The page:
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SINCE 1952
Earth Science cover
Estonian Journal of Earth Sciences
ISSN 1736-7557 (Electronic)
ISSN 1736-4728 (Print)
Impact Factor (2022): 1.1
A summary of the Brazilian Paraná Basin Ordovician; p. 167

Carolina Zabini, Lívia Rodrigues, Fernando Lavié, Ana Beatriz Furtado-Carvalho, Enrique Alberto Randolfe, Juan José Rustán, Francisco Arouca, Ana Laura Silva Gomes, Rodrigo Adôrno, Matheus Denezine, Dermeval A. do Carmo, Mário L. Assine

The study of the Ordovician of Paraná Basin culminated on the three-fold lithostratigraphic subdivision of the Rio Ivaí Group as follows: Alto Garças, Iapó and Vila Maria formations. The history of deposition of these rocks is linked to the transition from a marine fluvial environment into the glacial diamictites and shales with dropstones, overlain by post-glacial transgressive shales, siltstones and sandstones. The Ordovician–Silurian transition is marked by a glacial and an extinction event that impacted the marine diversity of life and the permanence of the first land plants. At least three sections, designated as the sections 1, 2 and 3 below, had their sedimentary facies, taphonomy, organic carbon content and thermal maturation analysed as well as their macro- and microfossil assemblages recognized. 

All studied sections were productive for macro- and microfossils, although the section 1 has limited occurrence and lower preservation of palynomorphs. The greatest fossil diversity was recovered from the section 2. To date, the diversity recovered from the Ordovician–Silurian of the Paraná Basin comprises 12 fossil groups, namely ostracods, brachiopods, bivalves, gastropods, cryptospores, fungi, acritarchs, chitinozoans, prasinophyte algae, scole­codonts, a possible graptolite and, more recently, a trilobite of the order Dalmanitidae. 51 species of palynomorphs of terrestrial and marine origin were recognized. This is the highest diversity reported from the glacial–postglacial transition in the Ordovician–Silurian boundary interval of Brazil. 18 species of cryptospores, acritarchs and fungi occur in the basal diamictites (the Iapó Formation) as well as the discinoid Kosoidea australis. In the upper part of these diamictites, the palynomorph assemblage comprises 26 taxa, most of which persist also in the postglacial shales. Still, in the shales with dropstones of the Iapó Formation, brachiopods (K. australis, infaunal lingulids, ?Palaeoglossa and rhynchonelliformeans), endemic ostracods such as Satiellina paranaensis and pyritized specimens of a widely common Hirnantian index species Harpabollia harparum occur together with indeterminable ostracod species. At least two different species of bivalve mollusks were also found as well as a gastropod species (Bucanellasp.).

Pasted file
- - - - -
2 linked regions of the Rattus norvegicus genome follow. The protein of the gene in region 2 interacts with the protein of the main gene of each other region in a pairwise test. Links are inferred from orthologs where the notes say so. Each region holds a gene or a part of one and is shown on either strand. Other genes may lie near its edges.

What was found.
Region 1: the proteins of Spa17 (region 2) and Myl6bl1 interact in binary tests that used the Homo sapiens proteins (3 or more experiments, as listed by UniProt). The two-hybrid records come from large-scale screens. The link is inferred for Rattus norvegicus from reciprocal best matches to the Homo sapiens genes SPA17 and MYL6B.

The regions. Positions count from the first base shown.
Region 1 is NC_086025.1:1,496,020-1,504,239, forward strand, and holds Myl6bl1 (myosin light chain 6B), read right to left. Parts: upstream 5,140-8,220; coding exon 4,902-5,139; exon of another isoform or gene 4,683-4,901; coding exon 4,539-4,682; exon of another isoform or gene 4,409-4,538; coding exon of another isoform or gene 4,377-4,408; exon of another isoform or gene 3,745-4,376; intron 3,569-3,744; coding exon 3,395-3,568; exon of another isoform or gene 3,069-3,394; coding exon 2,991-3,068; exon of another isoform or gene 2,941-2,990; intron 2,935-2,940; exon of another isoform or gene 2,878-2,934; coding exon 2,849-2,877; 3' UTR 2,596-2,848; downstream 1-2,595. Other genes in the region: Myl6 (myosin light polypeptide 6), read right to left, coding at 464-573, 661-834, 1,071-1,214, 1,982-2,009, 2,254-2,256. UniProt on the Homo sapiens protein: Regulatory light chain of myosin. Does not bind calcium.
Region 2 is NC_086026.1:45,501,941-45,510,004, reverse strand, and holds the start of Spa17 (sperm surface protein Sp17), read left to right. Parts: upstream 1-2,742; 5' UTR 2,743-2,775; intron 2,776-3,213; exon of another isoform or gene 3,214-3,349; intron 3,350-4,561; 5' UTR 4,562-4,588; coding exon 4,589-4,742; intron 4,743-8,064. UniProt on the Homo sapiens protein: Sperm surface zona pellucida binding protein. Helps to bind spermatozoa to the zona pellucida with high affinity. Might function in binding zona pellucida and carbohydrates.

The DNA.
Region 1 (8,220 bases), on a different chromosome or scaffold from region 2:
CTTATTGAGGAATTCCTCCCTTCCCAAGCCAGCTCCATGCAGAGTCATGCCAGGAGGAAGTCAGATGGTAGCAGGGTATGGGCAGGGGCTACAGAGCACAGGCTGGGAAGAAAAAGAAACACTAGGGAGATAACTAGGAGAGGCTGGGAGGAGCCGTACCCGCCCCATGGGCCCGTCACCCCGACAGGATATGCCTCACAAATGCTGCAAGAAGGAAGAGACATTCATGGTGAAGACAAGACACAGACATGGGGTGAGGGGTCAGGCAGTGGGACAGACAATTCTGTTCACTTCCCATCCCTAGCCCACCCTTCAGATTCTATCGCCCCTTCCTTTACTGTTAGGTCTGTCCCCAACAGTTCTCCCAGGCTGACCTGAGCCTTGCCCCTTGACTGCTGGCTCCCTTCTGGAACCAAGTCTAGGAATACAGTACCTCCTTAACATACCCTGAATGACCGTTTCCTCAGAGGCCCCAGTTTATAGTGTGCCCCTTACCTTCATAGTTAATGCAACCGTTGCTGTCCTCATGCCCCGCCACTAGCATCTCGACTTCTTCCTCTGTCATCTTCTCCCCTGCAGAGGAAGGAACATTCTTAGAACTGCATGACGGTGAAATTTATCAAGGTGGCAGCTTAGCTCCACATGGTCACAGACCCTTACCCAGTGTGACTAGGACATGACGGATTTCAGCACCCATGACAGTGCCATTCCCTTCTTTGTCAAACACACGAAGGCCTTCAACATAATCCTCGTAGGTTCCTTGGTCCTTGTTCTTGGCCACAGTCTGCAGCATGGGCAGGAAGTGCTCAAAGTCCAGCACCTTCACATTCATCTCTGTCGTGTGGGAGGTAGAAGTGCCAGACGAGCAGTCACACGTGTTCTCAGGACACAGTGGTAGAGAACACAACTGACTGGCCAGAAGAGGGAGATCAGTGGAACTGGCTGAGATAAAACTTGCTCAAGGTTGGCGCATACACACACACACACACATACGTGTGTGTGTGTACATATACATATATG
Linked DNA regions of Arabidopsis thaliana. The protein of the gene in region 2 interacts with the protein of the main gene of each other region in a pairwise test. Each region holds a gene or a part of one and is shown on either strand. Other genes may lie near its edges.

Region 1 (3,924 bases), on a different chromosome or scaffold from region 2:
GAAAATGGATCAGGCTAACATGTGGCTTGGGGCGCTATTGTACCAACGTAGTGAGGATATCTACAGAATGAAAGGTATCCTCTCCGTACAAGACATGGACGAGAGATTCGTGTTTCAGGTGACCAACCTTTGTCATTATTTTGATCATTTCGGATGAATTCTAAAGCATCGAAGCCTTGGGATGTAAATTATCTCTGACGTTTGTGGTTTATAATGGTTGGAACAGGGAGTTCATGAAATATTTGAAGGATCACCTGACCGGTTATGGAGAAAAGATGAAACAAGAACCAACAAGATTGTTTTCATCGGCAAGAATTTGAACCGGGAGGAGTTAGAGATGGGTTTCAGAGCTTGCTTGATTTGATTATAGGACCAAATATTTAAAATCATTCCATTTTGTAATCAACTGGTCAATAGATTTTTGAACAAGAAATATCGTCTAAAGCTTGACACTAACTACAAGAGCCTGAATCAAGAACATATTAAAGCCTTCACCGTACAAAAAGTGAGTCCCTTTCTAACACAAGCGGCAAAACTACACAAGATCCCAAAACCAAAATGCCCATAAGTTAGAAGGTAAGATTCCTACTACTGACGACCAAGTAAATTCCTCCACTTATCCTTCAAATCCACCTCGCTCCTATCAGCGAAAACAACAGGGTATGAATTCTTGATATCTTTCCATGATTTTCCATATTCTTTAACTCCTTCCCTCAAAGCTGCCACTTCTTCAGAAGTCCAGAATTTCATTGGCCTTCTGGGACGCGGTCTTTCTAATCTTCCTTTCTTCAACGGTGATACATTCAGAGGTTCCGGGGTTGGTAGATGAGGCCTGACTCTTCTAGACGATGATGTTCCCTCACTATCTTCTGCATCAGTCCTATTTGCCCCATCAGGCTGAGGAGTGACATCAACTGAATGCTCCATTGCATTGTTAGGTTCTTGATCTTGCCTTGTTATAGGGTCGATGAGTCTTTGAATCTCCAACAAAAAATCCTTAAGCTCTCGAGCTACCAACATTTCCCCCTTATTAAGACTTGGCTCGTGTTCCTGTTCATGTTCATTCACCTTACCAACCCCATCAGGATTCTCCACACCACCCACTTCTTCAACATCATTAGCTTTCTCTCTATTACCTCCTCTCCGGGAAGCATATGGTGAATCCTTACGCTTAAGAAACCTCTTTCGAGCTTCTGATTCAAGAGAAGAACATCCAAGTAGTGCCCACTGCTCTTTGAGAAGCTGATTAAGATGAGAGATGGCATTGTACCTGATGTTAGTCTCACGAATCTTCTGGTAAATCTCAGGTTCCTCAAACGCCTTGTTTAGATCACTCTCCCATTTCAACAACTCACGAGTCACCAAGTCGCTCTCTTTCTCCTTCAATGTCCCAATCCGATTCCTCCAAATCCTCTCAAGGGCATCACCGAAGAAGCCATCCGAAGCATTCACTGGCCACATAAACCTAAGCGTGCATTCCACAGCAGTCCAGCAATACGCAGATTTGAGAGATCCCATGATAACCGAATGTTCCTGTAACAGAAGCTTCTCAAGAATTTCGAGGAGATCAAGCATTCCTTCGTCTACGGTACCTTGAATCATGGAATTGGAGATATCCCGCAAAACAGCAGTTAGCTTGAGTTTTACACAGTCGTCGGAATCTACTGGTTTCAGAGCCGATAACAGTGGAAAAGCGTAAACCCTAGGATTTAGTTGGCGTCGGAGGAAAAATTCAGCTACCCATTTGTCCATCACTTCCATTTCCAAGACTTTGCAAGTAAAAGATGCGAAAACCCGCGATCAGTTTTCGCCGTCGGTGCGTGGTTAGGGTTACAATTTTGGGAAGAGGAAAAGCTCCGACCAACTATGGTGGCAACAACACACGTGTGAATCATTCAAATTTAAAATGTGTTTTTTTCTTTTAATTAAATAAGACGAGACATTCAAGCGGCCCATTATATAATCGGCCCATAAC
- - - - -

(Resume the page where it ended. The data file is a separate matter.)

Observing the palynomorph assemblage, it was possible to record also chitinozoans restricted to the lowermost portion of the Vila Maria Formation. This part of the formation was observed in the outcrops 2 and 3 and contains postglacial chitinozoan assemblages that are not younger than the earliest Rhuddanian. Some centimeters above this interval but still in the lower part of the Vila Maria Formation, the occurrence of Spinachitina debbajae followed by Spinachitina silurica refer to the Silurian in the Paraná Basin. In the section 1, the recovery of a trilobite thorax configures the oldest record of this group in Brazil and shows that this ancient sea was also thriving with life even after the glaciation-related Hirnantian extinction event.

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